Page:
By Jill “MamaBug” Frier
Tips for Pumpkin Patching in Your Favorite Arizona Patch of Pumpkins
Temperatures are slowly starting to drop, leaves are beginning to change in Northern Arizona, and everywhere you look are pumpkin patches, fall festivals, haunted houses, costumes, and spooky decorations. Autumn is officially arriving in Arizona and one of our favorite ways to celebrate and enjoy the season is to visit one of our many local pumpkin patches. We’re sharing our inside knowledge and some of our best tips for visiting pumpkin patches here in the Sonoran Desert.
Tip 1: Remember You Are in the Desert
Many people who currently live in the Valley of the Sun are transplants from other parts of the country, so our most important tip for anyone planning to make the trek to a local pumpkin patch is this: remember that you’re still the desert and that it’s still hot outside! Nope, you’re not in Kansas anymore – or Minnesota, or Wisconsin, or California, or Illinois, or Pennsylvania. Remember that even though fall is in the air and you’re in full pumpkin mode, Phoenix is still a desert. And it’s still hot. It is almost guaranteed to still be hot every afternoon until the week after Halloween, so plan accordingly.
Tip 2: Research the Venue
Take time to find the pumpkin patch that will work best for your family. Consider how long you are willing to sit in the car, what activities your kids will enjoy, and how much different pumpkin patches cost. All of them are fun, but there are ranges of activities and price points. If you are all about taking a day trip, plan on heading to a different part of the Valley or outside of Maricopa County. There are some great pumpkin patches in the Tucson and Prescott areas, for example. If you are looking for just a few hours of fun, try something in town a little closer to home.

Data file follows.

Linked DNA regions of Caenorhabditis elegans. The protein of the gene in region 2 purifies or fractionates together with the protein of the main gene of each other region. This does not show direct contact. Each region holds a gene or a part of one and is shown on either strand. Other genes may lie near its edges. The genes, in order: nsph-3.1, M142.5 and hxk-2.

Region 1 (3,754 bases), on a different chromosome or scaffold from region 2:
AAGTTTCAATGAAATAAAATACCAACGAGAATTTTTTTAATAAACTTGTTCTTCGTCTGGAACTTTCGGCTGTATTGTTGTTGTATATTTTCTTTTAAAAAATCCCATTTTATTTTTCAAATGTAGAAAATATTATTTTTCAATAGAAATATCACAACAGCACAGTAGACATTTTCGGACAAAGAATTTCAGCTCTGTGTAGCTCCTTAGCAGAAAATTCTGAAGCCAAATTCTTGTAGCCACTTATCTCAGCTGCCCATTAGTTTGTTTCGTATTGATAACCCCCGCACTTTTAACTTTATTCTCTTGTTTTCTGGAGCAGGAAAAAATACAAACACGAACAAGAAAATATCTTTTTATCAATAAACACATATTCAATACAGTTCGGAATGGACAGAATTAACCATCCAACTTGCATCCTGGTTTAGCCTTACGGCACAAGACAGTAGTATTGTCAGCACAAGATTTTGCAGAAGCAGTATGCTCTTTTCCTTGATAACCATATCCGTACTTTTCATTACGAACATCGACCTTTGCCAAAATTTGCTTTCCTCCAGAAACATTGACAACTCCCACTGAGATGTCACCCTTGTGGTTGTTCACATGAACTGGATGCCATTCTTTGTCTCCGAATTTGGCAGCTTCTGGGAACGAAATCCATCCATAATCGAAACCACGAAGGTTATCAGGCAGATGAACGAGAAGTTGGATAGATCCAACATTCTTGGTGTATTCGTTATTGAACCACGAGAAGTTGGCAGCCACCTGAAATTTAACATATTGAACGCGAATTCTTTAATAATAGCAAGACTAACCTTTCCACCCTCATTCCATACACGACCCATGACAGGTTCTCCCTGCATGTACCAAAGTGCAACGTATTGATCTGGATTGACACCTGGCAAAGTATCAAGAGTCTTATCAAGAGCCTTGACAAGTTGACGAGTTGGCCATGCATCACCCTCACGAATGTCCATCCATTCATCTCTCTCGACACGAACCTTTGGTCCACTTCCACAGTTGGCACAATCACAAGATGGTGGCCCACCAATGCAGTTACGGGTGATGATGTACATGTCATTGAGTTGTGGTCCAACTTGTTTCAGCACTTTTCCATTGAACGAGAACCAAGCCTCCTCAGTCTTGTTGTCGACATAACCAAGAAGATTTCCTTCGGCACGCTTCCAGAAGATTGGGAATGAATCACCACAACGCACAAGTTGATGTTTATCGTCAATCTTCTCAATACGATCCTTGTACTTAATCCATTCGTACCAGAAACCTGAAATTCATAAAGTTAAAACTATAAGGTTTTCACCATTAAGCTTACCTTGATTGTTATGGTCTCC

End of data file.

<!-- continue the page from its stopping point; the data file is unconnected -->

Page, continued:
Generally, pumpkin patches have a somewhat common range of activities for most ages, but some specialize in adult fun too. Watch for extras like haunted houses, music venues, or even beer gardens. In this day and age, most pumpkin patches have a good website or at least a Facebook page. Check out their information before you go to find distance and directions, hours, and prices, as well as to check out what kinds of activities are available on-site. A little planning ahead will make your trip much more enjoyable.
Tip 3: Go Early
Temperatures are usually quite a bit cooler in the morning, which makes it a great time to get outside and enjoy autumn weather. Typically, the crowds at a pumpkin patch are smaller right when they open, so the lines and wait times are shorter. It’s also easier to maneuver small kids around before lunchtime, when they get hungry. I recommend arriving as early as possible to make the trip more enjoyable for the whole family.
Tip 4: Take Water
It’s the desert and you are outside in the sunshine. Even in cooler temperatures, you need to be sure to drink tons of water. Don’t make the mistake of leaving your beverages at home or trying to rely on food and drink stands at the pumpkin patch. Sometimes the costs are high, and sometimes they just don’t sell what you need. Be sure bring enough water for everyone in your group, to reduce the risk of running out while you’re there. It’s always best to be prepared for the trip ahead of time, especially in the desert.
Tip 5: Dress Appropriately
Whether the venue is a farm or a working ranch, the pumpkin patch will be sitting in an outdoor desert area that is not flip-flop friendly (think dirt, rocks, scrub grass, and cactus). Be sure to wear sturdy shoes, socks, a hat, sunscreen, and layer comfortable lightweight clothing. I recommend the type of clothes you would wear hiking as the environment is the same, but cowboy gear is great too. Nothing beats a good pair of cowboy boots at the ranch!
Tip 6: Bring Cash
In our experience, there is a really high likelihood of needing cash. Most pumpkin patches are small family farms or ranches, so credit card readers are not always readily available. That has changed gradually over the years, but it’s still best to bring some cash for your pumpkins and snacks, just to be on the safe side. Also, remember that most pumpkin patches are located on the outskirts of town and away from stores and strip malls, so an ATM machine may be a little tough to find.
Visiting a pumpkin patch once fall arrives is a special treat, full of great memories and well worth the trip. There are some great pumpkin patches in all corners of the Sonoran Desert, and most of them bring a special Arizona flare to the mix that you just won’t find in other parts of the United States. With a little planning, you can make the most of your visit to a Sonoran Desert pumpkin patch this year. Be sure to check out ladybugsblog.com for our 2019 Arizona Pumpkin Patch and Fall Festival list for ideas!